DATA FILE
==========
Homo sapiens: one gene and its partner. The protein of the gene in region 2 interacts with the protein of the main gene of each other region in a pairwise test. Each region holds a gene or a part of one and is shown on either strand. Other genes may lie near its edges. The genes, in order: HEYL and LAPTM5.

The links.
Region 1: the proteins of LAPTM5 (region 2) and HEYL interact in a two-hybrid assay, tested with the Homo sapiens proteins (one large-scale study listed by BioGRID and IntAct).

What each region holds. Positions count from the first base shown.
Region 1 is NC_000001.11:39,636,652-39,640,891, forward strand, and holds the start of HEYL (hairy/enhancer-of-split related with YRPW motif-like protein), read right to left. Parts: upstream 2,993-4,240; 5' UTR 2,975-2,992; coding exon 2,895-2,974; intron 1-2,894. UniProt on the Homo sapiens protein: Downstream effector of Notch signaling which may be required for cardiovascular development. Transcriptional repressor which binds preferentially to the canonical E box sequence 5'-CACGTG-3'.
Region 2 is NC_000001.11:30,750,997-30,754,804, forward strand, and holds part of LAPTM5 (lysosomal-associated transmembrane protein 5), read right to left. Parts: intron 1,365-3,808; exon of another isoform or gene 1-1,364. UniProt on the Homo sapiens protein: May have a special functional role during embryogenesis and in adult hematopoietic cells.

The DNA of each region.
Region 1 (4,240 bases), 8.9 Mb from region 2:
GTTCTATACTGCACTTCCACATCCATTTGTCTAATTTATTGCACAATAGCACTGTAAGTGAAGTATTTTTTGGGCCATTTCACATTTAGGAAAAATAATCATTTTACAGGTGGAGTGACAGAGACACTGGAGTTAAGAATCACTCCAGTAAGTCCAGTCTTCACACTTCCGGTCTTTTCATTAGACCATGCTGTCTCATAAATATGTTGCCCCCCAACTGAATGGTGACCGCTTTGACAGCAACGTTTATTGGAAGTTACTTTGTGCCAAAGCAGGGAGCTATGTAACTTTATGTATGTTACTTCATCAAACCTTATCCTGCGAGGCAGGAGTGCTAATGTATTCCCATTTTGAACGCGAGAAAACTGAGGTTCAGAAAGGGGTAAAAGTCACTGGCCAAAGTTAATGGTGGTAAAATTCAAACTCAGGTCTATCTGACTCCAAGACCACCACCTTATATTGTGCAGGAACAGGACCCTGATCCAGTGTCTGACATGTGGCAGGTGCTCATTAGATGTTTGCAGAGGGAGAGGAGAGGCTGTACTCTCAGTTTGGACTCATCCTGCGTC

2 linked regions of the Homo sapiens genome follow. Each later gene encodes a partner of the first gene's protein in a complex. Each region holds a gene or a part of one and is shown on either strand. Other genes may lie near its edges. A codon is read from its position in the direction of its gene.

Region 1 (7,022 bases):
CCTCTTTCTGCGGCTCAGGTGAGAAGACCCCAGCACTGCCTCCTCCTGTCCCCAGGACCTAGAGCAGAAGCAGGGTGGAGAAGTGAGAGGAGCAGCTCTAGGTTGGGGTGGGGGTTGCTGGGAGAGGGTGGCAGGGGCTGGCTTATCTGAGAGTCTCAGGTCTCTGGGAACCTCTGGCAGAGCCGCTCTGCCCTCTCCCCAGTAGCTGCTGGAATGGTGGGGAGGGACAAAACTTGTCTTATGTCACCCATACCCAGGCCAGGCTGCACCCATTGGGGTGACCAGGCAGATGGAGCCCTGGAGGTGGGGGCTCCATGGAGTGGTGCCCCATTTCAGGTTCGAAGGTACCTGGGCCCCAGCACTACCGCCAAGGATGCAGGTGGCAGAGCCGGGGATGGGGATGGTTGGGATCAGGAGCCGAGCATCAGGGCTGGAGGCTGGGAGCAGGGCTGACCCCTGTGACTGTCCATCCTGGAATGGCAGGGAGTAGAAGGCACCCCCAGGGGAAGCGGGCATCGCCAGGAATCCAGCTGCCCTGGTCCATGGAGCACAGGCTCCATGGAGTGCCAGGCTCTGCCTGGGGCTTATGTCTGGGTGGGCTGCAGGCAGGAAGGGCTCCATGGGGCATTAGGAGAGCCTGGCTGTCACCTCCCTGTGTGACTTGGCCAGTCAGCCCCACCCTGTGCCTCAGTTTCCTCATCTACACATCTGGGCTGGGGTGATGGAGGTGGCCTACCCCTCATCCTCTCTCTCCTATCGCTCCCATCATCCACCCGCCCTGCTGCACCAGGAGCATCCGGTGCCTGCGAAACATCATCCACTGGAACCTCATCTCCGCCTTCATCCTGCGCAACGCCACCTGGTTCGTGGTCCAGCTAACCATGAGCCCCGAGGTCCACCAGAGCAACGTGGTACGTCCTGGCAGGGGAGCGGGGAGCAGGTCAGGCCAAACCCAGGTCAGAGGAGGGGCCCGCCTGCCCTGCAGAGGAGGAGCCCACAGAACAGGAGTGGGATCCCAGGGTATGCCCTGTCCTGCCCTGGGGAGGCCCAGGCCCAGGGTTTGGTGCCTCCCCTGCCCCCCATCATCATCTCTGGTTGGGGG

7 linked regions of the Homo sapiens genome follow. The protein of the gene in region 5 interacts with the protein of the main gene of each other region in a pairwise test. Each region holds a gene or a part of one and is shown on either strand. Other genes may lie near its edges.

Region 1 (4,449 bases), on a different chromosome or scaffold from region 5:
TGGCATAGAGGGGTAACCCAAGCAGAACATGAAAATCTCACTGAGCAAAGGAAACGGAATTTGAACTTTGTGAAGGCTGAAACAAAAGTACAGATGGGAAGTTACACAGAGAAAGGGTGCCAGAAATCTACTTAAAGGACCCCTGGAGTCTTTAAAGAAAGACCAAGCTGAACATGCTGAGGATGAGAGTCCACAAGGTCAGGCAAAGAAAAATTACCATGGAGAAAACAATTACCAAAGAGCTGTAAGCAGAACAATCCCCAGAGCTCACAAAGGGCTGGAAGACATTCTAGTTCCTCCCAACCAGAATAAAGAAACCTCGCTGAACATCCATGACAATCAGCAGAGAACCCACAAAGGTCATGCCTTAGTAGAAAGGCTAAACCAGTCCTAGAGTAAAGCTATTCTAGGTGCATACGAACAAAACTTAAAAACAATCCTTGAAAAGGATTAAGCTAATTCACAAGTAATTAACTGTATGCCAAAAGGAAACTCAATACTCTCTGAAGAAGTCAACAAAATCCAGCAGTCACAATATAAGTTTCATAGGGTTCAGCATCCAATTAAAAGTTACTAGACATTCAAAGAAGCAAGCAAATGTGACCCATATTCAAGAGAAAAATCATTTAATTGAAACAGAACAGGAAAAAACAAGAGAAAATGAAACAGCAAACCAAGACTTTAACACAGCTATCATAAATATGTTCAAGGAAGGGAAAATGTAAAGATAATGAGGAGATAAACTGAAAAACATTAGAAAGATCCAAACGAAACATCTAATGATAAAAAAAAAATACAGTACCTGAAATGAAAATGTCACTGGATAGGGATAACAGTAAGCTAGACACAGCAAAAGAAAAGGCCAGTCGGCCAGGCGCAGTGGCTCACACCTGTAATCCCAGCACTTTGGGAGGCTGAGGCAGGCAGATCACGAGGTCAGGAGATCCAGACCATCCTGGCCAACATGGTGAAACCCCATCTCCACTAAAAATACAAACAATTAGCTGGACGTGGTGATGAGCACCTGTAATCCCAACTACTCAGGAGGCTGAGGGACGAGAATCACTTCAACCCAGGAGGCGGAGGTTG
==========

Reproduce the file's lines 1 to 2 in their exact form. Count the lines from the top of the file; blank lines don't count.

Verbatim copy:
Homo sapiens: one gene and its partner. The protein of the gene in region 2 interacts with the protein of the main gene of each other region in a pairwise test. Each region holds a gene or a part of one and is shown on either strand. Other genes may lie near its edges. The genes, in order: HEYL and LAPTM5.

The links.